The ‘Led Zeppelin III’ Track Jimmy Page Brought From His Yardbirds Days

When the four members of Led Zeppelin played their first shows together in 1968, they went by the name “The New Yardbirds.” And while that name wouldn’t last beyond a few concert dates it was an accurate description of the assembled musicians.

After The Yardbirds fell apart in early ’68, guitarist Jimmy Page was left holding the pieces. It had been whirlwind of a ride for Page since he joined the group as the Yardbirds’ bassist in ’66. Following the departure of Jeff Beck that year, he began experimenting as the group’s lead guitarist.

If you listen to the Yardbirds material from that period, you’ll notice riffs and songs that turned up on Zeppelin’s explosive 1969 debut. The list includes parts of “How Many More Times” and nearly all of “Dazed and Confused.”

But The Yardbirds didn’t die with the first Zep record. On the second side of Led Zeppelin III (1970), Page revived a Yardbirds song he’d written and recorded with the band in ’68. (They never released it.) The track was titled “Knowing That I’m Losing You” and became reborn as “Tangerine.”

Jimmy Page revived The Yardbirds’ ‘Knowing That I’m Losing You’

Led Zeppelin performs in 1971

Led Zeppelin performs in 1971

John Paul Jones, Robert Plant and Jimmy Page of Led Zeppelin perform on stage in Hiroshima, September 1971. |Koh Hasebe/Shinko Music/Getty Images

RELATED: Why Led Zeppelin’s ‘All My Love’ Didn’t Sit Right With Jimmy Page

At the end of the Yardbirds’ run, the band had hit-maker Mickie Most as its producer, and everyone can agree now that it wasn’t a good fit. After a number of unsuccessful sessions, Most was out and Peter Grant stepped in, allowing Page to regroup and form Led Zeppelin.

However, before that final nail in the coffin, The Yardbirds did record live numbers and some demo tracks during one last American tour. And on the release Yardbirds ’68 (2017) Zeppelin fans can’t ignore the track “Knowing That I’m Losing You.”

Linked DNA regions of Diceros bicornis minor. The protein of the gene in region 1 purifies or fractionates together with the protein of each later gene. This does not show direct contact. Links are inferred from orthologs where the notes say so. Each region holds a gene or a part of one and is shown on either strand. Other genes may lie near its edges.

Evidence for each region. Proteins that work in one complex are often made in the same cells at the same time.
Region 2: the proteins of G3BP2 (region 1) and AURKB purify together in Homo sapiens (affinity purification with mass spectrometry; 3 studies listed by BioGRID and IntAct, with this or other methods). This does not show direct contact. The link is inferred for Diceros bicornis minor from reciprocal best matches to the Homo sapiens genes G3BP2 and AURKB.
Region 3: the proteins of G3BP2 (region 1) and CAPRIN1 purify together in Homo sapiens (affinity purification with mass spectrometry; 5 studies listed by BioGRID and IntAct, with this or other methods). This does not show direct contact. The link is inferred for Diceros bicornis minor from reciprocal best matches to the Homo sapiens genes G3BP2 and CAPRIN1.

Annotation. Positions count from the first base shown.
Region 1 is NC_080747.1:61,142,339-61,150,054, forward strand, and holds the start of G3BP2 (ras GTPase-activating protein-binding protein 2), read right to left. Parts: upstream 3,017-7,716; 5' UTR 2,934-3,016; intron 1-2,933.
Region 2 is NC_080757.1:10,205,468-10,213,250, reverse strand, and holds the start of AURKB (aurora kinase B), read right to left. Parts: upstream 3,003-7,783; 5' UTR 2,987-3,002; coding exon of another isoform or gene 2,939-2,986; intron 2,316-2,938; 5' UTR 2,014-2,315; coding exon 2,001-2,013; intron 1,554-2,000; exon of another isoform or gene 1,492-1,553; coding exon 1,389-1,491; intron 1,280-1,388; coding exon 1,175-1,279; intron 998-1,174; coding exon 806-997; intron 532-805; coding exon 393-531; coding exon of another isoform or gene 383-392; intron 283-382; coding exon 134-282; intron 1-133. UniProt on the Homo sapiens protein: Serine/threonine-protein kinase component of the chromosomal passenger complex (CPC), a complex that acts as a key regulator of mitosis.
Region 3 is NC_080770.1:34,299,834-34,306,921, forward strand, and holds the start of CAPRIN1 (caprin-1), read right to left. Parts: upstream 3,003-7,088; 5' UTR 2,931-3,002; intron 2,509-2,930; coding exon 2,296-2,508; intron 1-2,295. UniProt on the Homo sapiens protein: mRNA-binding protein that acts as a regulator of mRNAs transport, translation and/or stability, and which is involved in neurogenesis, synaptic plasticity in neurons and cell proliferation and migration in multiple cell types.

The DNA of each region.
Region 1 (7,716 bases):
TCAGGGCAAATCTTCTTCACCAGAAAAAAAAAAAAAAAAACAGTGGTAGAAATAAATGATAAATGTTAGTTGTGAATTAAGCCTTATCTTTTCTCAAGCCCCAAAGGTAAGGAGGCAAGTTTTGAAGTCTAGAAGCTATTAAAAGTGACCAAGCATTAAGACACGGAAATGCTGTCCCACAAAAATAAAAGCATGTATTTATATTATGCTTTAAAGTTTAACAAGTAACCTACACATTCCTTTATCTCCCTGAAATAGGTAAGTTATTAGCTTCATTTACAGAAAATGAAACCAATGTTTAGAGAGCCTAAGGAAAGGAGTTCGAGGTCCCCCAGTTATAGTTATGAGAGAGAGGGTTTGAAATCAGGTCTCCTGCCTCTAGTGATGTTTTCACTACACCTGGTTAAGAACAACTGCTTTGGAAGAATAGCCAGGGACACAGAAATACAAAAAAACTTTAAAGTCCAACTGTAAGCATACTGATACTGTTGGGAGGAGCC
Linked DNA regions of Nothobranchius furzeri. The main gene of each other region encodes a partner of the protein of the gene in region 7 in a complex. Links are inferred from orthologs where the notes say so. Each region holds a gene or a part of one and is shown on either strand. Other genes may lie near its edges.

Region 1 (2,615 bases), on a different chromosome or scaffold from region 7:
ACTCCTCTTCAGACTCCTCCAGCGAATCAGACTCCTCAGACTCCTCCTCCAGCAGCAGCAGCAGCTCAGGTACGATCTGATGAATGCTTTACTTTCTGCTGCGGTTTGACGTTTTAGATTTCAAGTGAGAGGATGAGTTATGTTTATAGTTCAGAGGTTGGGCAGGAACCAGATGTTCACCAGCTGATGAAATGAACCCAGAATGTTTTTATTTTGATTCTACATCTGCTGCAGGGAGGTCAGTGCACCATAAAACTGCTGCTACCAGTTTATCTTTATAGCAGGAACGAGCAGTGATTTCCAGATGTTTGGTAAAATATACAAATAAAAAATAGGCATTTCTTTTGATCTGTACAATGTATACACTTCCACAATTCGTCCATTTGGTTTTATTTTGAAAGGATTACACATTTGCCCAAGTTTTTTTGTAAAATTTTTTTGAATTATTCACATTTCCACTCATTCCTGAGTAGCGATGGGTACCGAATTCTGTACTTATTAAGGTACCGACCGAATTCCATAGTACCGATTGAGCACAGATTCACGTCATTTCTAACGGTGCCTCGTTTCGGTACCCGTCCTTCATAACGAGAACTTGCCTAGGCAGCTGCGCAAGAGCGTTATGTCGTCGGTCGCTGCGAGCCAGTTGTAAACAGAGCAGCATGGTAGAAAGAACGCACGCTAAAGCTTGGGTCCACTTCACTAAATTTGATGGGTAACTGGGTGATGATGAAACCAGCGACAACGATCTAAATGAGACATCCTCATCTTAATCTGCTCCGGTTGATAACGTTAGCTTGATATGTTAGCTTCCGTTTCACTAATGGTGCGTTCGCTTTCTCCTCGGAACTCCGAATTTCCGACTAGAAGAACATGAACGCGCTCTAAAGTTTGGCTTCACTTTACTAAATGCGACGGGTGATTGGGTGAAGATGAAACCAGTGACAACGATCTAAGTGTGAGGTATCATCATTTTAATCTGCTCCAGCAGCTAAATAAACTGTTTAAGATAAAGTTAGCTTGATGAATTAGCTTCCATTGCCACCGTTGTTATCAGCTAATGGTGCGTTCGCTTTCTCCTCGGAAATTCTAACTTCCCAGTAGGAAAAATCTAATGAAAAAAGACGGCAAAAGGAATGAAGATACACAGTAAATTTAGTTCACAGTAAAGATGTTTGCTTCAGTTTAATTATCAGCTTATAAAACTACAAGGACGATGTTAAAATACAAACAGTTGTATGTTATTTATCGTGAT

[embedded content]

From Page’s gorgeous 12-string intro to the various sections of the song, it’s a clear first run at “Tangerine” from III. But the song appears on Yardbirds ’68 as an instrumental. According to some of Page’s old bandmates, singer Keith Relf had written lyrics for the track.

ALSO READ  The ‘Led Zeppelin IV’ Track That Featured a Jimmy Page ‘Guitar Army’

No vocal appears on the Yardbirds release, so we can’t say how close the two versions are. Either way, we know how the song ended up on Zep’s third album with Page as the sole songwriter.

Page reworked the song as ‘Tangerine’ for ‘Led Zeppelin III’

Jimmy Page plays on stage

Jimmy Page plays on stage

Jimmy Page of Led Zeppelin performs, circa 1970. | Art Zelin/Getty Images

While taking a break in remote Bron-Yr-Aur (Wales), Page and Robert Plant wrote a few songs on acoustic guitars that made their way onto the band’s third album. And the memorable “That’s the Way” was one of them.

When putting the album together, Page clearly wanted to revise his late draft that was “Knowing That I’m Losing You” for the new record. And it became “Tangerine” after Page thought of some new lyrics. The song fit in perfectly on side 2 of Led Zeppelin III.

[embedded content]

The story didn’t exactly end there. At some point, Relf’s sister claimed that her brother deserved some type of credit for his work on the first version of “Tangerine.” And the Yardbirds ’68 release presumably settled the matter.

Musically speaking, there was never any question about the songwriter. In the end, “Tangerine” went down as a rare Led Zeppelin track credited only to Page. After writing lyrics (in addition to producing, arranging, playing guitar, etc.) in the early years, Page handed off that job to Plant for good.

RELATED: Why Robert Plant Knew Negative Reviews of ‘Led Zeppelin III’ Didn’t Matter

Source: Showbiz Cheat Sheet

Eyewitness? Submit your stories now via WhatsApp: +2348034798719. Email: newsdesk@newzandar.com.

Contact Us          Advertise

 

Nigerians reacts to the effect of Covid-19 lockdown

Trending Now

Recent Posts

ALSO READ  Why the Potent ‘Immigrant Song’ Kicked Off Led Zeppelin’s Most Acoustic Album

Be the first to comment

Leave a Reply

Your email address will not be published.




This site uses Akismet to reduce spam. Learn how your comment data is processed.